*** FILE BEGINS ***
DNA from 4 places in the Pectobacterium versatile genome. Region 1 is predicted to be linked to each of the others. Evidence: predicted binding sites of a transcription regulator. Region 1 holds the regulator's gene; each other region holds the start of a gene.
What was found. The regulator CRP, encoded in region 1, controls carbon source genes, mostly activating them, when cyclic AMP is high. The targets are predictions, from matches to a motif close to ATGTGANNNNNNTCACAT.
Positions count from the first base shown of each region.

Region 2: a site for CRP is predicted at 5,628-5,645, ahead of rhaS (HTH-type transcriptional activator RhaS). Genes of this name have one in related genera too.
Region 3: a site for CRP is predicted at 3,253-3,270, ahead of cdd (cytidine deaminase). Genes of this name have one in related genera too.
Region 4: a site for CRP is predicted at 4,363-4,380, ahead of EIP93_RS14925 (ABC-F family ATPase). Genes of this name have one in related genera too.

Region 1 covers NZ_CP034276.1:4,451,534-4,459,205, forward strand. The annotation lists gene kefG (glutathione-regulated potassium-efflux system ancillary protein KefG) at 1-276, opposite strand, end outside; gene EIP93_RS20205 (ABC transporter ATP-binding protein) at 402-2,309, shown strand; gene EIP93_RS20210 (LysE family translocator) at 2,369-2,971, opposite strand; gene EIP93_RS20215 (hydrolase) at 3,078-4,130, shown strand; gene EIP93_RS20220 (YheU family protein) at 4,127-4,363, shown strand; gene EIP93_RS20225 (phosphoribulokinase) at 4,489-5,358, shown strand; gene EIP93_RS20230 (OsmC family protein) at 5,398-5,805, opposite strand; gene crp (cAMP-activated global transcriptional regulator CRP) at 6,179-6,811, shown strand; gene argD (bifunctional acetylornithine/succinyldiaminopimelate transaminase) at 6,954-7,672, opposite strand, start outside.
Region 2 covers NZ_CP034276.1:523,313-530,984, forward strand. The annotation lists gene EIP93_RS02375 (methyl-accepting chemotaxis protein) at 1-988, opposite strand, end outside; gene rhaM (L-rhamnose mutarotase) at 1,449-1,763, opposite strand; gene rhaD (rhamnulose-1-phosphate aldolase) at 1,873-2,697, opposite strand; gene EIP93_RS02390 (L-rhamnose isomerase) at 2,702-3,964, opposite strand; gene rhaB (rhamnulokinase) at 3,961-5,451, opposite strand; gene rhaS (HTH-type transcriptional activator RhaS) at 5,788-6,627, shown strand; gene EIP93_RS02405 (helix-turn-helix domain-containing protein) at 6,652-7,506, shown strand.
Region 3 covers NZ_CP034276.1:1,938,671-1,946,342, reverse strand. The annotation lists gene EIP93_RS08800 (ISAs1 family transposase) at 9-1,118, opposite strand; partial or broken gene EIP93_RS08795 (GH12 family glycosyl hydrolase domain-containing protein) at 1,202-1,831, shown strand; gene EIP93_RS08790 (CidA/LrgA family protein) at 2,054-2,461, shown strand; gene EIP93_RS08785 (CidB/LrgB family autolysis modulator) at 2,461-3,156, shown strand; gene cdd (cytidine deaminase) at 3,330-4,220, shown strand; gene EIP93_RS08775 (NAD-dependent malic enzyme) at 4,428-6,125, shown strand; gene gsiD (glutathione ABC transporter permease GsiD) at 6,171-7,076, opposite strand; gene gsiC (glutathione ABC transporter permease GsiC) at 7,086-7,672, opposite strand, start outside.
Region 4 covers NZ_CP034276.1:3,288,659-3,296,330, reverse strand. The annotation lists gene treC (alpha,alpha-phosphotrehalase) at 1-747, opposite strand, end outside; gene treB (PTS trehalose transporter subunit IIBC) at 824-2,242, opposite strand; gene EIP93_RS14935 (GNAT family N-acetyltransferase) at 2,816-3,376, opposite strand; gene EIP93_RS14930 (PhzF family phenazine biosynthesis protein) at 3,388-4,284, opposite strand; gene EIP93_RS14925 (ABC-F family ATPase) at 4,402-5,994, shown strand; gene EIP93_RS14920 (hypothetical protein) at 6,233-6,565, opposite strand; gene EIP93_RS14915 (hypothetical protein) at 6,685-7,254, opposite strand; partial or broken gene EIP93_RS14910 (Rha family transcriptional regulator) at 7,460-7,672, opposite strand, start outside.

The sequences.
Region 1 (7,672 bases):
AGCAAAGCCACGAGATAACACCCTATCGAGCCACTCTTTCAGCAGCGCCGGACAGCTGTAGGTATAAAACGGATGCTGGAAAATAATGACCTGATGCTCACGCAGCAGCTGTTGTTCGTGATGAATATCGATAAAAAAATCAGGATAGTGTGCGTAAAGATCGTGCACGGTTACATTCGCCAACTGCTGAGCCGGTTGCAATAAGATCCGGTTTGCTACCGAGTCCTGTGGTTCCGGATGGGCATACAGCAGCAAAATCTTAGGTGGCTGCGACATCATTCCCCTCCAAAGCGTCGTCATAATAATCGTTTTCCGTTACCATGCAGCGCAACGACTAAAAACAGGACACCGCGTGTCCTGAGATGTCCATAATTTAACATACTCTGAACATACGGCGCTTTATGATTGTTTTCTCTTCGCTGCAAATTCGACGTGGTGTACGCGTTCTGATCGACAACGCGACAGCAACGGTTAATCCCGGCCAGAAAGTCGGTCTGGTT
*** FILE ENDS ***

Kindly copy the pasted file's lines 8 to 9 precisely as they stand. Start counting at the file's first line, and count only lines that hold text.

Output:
Region 2 covers NZ_CP034276.1:523,313-530,984, forward strand. The annotation lists gene EIP93_RS02375 (methyl-accepting chemotaxis protein) at 1-988, opposite strand, end outside; gene rhaM (L-rhamnose mutarotase) at 1,449-1,763, opposite strand; gene rhaD (rhamnulose-1-phosphate aldolase) at 1,873-2,697, opposite strand; gene EIP93_RS02390 (L-rhamnose isomerase) at 2,702-3,964, opposite strand; gene rhaB (rhamnulokinase) at 3,961-5,451, opposite strand; gene rhaS (HTH-type transcriptional activator RhaS) at 5,788-6,627, shown strand; gene EIP93_RS02405 (helix-turn-helix domain-containing protein) at 6,652-7,506, shown strand.
Region 3 covers NZ_CP034276.1:1,938,671-1,946,342, reverse strand. The annotation lists gene EIP93_RS08800 (ISAs1 family transposase) at 9-1,118, opposite strand; partial or broken gene EIP93_RS08795 (GH12 family glycosyl hydrolase domain-containing protein) at 1,202-1,831, shown strand; gene EIP93_RS08790 (CidA/LrgA family protein) at 2,054-2,461, shown strand; gene EIP93_RS08785 (CidB/LrgB family autolysis modulator) at 2,461-3,156, shown strand; gene cdd (cytidine deaminase) at 3,330-4,220, shown strand; gene EIP93_RS08775 (NAD-dependent malic enzyme) at 4,428-6,125, shown strand; gene gsiD (glutathione ABC transporter permease GsiD) at 6,171-7,076, opposite strand; gene gsiC (glutathione ABC transporter permease GsiC) at 7,086-7,672, opposite strand, start outside.